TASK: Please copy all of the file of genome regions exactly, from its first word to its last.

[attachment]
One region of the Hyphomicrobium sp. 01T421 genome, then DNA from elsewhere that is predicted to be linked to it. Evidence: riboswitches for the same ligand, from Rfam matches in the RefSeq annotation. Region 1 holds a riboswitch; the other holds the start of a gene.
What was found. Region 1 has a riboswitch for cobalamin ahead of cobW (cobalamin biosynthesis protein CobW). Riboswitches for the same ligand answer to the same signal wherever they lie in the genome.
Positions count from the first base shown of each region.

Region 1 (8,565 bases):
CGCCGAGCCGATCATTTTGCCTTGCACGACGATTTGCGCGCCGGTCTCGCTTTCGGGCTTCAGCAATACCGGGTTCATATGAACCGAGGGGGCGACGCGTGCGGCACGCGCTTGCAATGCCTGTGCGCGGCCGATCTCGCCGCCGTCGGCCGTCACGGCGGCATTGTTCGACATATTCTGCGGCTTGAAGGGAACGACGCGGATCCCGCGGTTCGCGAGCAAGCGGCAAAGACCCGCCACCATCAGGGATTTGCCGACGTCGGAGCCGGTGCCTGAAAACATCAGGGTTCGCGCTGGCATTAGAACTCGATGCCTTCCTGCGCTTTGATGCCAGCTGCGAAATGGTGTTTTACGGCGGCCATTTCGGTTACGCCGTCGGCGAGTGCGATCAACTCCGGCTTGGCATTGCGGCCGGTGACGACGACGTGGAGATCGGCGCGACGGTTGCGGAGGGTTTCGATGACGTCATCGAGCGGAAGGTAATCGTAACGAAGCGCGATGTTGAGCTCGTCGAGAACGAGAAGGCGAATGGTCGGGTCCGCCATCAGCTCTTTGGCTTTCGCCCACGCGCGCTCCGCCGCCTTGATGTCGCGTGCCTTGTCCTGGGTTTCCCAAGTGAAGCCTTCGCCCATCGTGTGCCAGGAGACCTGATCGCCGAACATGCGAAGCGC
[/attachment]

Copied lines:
One region of the Hyphomicrobium sp. 01T421 genome, then DNA from elsewhere that is predicted to be linked to it. Evidence: riboswitches for the same ligand, from Rfam matches in the RefSeq annotation. Region 1 holds a riboswitch; the other holds the start of a gene.
What was found. Region 1 has a riboswitch for cobalamin ahead of cobW (cobalamin biosynthesis protein CobW). Riboswitches for the same ligand answer to the same signal wherever they lie in the genome.
Positions count from the first base shown of each region.

Region 1 (8,565 bases):
CGCCGAGCCGATCATTTTGCCTTGCACGACGATTTGCGCGCCGGTCTCGCTTTCGGGCTTCAGCAATACCGGGTTCATATGAACCGAGGGGGCGACGCGTGCGGCACGCGCTTGCAATGCCTGTGCGCGGCCGATCTCGCCGCCGTCGGCCGTCACGGCGGCATTGTTCGACATATTCTGCGGCTTGAAGGGAACGACGCGGATCCCGCGGTTCGCGAGCAAGCGGCAAAGACCCGCCACCATCAGGGATTTGCCGACGTCGGAGCCGGTGCCTGAAAACATCAGGGTTCGCGCTGGCATTAGAACTCGATGCCTTCCTGCGCTTTGATGCCAGCTGCGAAATGGTGTTTTACGGCGGCCATTTCGGTTACGCCGTCGGCGAGTGCGATCAACTCCGGCTTGGCATTGCGGCCGGTGACGACGACGTGGAGATCGGCGCGACGGTTGCGGAGGGTTTCGATGACGTCATCGAGCGGAAGGTAATCGTAACGAAGCGCGATGTTGAGCTCGTCGAGAACGAGAAGGCGAATGGTCGGGTCCGCCATCAGCTCTTTGGCTTTCGCCCACGCGCGCTCCGCCGCCTTGATGTCGCGTGCCTTGTCCTGGGTTTCCCAAGTGAAGCCTTCGCCCATCGTGTGCCAGGAGACCTGATCGCCGAACATGCGAAGCGC